The foregoing procedure may also be used in recovering Y2 O3 from cores which have not been used in casting processes but are defective for one reason or another and must be destroyed. The process steps are the same as described above for used Y2 O3 core materials, except that ignition of the core materials prior to pulverization would be done in order to remove residual organic materials if such materials were determined to be present.
Finally, if acid leaching is used in the initial stages of core removal, the used acid solution will retain some residual Y2 O3. To recover the Y2 O3, the acid solution is passed through the polishing filter 60 in FIG. 1, and added to the solution already in precipitator 62 followed by the treatment procedure described above.
Having herein described a preferred embodiment of the invention, it is anticipated that suitable modifications may be made by those skilled in the art within the scope of the invention. Accordingly, the present invention shall be construed only in accordance with the following claims.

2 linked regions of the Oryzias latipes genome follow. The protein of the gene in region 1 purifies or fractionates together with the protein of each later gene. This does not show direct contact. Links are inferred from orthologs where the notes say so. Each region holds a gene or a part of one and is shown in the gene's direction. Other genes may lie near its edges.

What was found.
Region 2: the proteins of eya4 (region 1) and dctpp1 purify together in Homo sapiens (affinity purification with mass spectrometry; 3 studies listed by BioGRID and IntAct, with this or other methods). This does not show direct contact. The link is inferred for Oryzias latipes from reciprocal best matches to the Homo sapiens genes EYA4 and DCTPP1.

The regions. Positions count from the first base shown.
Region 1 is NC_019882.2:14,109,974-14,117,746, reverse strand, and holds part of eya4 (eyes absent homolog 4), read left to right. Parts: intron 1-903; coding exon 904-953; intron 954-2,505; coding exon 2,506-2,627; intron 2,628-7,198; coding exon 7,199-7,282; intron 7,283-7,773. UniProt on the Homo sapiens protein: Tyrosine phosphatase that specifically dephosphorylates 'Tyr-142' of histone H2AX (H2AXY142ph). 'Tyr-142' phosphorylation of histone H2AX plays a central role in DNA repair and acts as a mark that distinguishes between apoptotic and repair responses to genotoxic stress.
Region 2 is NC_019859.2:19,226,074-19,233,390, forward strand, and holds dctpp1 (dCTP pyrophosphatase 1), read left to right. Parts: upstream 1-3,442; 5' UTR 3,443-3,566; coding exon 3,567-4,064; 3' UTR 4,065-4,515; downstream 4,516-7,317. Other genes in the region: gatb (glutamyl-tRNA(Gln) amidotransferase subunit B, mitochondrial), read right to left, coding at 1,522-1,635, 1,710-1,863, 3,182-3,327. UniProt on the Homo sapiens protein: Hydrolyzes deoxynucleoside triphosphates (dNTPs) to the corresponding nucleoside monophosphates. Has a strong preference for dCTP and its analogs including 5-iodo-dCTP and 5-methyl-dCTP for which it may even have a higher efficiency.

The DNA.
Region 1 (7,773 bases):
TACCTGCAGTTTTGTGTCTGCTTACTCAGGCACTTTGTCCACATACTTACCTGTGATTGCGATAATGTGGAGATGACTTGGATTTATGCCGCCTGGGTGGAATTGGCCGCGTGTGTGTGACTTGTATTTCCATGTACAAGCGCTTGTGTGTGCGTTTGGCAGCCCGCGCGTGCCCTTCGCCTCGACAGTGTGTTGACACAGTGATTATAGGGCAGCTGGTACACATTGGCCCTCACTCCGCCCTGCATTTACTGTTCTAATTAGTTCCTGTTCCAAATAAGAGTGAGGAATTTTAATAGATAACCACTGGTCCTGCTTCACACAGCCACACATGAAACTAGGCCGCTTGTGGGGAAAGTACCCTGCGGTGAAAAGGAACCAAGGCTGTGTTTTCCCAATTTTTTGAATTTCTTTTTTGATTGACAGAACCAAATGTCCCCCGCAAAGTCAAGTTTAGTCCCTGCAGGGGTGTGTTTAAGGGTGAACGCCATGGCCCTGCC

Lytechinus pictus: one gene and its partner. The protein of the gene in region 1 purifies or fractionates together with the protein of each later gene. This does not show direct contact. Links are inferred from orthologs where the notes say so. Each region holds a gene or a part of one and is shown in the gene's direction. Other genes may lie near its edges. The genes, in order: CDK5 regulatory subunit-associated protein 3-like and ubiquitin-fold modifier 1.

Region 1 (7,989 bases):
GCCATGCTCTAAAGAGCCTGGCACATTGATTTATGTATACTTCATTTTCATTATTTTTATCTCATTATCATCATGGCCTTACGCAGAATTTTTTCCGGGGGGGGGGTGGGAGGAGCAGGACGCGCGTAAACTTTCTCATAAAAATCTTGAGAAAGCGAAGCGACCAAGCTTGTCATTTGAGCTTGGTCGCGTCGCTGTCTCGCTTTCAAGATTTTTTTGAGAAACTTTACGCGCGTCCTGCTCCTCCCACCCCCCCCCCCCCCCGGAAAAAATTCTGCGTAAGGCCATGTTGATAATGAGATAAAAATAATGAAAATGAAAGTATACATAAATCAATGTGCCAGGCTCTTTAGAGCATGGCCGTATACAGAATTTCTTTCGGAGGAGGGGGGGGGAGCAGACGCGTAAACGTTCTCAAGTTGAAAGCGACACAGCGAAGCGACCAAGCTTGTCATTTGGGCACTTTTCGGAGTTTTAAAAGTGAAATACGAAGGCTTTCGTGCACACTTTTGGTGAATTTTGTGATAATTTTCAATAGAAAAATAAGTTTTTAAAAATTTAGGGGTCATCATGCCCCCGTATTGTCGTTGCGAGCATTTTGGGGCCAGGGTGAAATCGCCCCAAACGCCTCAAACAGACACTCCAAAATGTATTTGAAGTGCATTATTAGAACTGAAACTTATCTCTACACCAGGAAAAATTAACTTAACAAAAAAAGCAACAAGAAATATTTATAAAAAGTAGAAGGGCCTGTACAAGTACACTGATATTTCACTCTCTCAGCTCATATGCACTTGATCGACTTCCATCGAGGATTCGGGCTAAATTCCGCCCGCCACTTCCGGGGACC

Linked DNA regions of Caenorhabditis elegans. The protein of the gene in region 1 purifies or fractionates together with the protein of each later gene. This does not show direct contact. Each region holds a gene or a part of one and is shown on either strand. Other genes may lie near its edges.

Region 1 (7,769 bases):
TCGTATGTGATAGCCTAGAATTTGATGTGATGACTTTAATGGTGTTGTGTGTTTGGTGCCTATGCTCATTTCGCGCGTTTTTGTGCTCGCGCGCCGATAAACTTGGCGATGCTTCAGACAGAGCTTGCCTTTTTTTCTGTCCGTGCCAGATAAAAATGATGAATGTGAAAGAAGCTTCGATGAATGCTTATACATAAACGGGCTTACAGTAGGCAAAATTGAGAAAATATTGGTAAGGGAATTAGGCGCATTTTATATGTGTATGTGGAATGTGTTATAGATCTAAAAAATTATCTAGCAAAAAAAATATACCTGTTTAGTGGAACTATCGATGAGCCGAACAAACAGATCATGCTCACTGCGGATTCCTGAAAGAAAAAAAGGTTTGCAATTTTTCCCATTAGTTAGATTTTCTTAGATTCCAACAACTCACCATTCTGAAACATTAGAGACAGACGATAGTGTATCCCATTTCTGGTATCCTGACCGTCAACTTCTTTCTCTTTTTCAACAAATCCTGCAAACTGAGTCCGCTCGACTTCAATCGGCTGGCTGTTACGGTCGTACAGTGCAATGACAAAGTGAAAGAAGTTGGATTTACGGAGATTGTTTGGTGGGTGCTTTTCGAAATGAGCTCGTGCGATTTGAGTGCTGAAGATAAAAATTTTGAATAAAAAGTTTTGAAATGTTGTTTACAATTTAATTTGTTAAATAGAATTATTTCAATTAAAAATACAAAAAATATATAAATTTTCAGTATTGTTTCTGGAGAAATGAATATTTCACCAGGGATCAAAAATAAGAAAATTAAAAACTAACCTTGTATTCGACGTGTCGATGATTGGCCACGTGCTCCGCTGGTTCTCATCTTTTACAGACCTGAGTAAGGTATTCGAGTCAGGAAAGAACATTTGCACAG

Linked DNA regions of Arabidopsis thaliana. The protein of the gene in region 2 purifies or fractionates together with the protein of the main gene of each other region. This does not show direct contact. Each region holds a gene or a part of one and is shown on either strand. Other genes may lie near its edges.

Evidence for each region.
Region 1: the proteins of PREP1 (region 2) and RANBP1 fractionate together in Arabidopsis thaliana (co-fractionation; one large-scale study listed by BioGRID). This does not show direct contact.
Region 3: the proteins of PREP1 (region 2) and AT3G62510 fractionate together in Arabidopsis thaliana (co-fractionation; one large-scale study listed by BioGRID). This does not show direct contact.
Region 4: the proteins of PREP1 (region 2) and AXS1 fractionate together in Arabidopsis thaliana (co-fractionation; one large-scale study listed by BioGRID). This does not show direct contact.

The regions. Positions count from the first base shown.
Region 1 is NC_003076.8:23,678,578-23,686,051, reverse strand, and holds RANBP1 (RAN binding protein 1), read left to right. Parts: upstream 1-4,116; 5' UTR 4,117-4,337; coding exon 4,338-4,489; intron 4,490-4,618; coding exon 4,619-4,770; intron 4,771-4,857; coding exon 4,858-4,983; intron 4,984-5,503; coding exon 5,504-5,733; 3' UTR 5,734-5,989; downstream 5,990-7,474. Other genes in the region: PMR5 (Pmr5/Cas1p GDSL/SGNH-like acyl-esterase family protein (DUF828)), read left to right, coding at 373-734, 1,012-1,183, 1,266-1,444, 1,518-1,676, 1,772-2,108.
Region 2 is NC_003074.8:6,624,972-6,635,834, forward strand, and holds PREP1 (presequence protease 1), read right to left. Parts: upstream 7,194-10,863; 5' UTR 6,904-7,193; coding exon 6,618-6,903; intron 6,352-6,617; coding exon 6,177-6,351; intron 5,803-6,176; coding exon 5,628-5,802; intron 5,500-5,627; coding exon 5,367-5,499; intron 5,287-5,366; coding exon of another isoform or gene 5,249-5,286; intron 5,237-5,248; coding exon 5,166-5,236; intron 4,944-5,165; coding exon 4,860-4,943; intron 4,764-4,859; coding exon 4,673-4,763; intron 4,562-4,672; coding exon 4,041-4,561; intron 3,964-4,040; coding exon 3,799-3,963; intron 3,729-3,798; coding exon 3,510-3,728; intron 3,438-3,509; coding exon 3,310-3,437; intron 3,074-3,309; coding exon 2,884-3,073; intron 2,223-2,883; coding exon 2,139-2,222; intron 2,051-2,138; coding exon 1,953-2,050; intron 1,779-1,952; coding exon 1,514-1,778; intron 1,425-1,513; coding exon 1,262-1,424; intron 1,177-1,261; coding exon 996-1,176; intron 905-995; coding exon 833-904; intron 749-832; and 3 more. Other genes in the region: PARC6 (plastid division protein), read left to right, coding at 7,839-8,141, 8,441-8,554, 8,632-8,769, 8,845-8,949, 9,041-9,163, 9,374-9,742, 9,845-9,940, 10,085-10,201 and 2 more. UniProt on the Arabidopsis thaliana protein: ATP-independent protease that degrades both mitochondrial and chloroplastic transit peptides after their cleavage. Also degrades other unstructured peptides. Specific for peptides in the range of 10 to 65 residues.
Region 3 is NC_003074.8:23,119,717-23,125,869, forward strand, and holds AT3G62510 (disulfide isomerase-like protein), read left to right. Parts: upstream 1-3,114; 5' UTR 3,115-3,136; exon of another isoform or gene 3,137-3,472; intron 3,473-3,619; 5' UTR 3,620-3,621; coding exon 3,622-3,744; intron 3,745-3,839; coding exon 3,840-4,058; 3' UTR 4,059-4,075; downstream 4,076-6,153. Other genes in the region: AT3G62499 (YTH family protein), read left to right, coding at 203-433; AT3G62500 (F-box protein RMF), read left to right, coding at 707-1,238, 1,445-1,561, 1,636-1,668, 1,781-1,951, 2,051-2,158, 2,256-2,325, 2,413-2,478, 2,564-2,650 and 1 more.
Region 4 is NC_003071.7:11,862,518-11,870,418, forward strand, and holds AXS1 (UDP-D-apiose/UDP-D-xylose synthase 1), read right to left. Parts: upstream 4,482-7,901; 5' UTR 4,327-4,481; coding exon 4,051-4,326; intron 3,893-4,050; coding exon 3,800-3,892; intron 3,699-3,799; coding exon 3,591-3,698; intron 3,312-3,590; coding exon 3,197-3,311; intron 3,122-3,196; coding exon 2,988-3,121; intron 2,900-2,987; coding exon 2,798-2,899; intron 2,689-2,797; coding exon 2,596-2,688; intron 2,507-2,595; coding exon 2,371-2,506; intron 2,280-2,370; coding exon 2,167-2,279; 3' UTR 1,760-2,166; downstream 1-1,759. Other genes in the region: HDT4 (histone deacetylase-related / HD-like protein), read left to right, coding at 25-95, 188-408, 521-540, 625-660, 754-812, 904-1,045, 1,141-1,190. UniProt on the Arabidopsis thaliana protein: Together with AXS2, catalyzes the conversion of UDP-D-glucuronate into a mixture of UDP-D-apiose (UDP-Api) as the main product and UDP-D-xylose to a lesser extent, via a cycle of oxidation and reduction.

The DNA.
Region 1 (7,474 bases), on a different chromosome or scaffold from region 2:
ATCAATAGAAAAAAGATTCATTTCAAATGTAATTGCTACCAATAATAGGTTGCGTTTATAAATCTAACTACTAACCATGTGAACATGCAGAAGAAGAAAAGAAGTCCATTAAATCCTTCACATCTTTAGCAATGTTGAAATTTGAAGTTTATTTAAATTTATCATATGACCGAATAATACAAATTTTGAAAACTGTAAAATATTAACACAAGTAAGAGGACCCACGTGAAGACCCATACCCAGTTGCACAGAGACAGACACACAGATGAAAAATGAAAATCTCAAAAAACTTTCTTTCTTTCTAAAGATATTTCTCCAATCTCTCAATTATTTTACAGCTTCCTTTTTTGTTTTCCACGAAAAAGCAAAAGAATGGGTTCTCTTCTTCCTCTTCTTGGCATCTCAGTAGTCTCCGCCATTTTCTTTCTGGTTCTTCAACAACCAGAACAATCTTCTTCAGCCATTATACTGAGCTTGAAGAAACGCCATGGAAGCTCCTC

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|U.S. Classification||164/5, 423/21.1|
|International Classification||C22B59/00, C22B7/00, B22C1/16, C01F17/00, B22C1/00|
|Cooperative Classification||Y02P10/234, C22B59/00, C22B7/007, C01P2006/80, B22C1/165, C01F17/0043, B22C1/00|
|European Classification||C01F17/00F, B22C1/00, C22B7/00D1, C22B59/00, B22C1/16D|
|Feb 8, 1988||AS||Assignment|
Owner name: PRECISION CASTPARTS CORP., 4600 SE HARNEY DRIVE, P
Free format text: ASSIGNMENT OF ASSIGNORS INTEREST.;ASSIGNORS:STURGIS, DAVID H.;KEMP, WILLIAM W.;REEL/FRAME:004855/0084
Effective date: 19880208
Owner name: PRECISION CASTPARTS CORP., A OREGON CORP.,OREGON
Free format text: ASSIGNMENT OF ASSIGNORS INTEREST;ASSIGNORS:STURGIS, DAVID H.;KEMP, WILLIAM W.;REEL/FRAME:004855/0084
Effective date: 19880208
|Jul 6, 1992||FPAY||Fee payment|
Year of fee payment: 4
|Jul 8, 1996||FPAY||Fee payment|
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|Aug 15, 2000||REMI||Maintenance fee reminder mailed|
|Sep 25, 2000||FPAY||Fee payment|
Year of fee payment: 12
|Sep 25, 2000||SULP||Surcharge for late payment|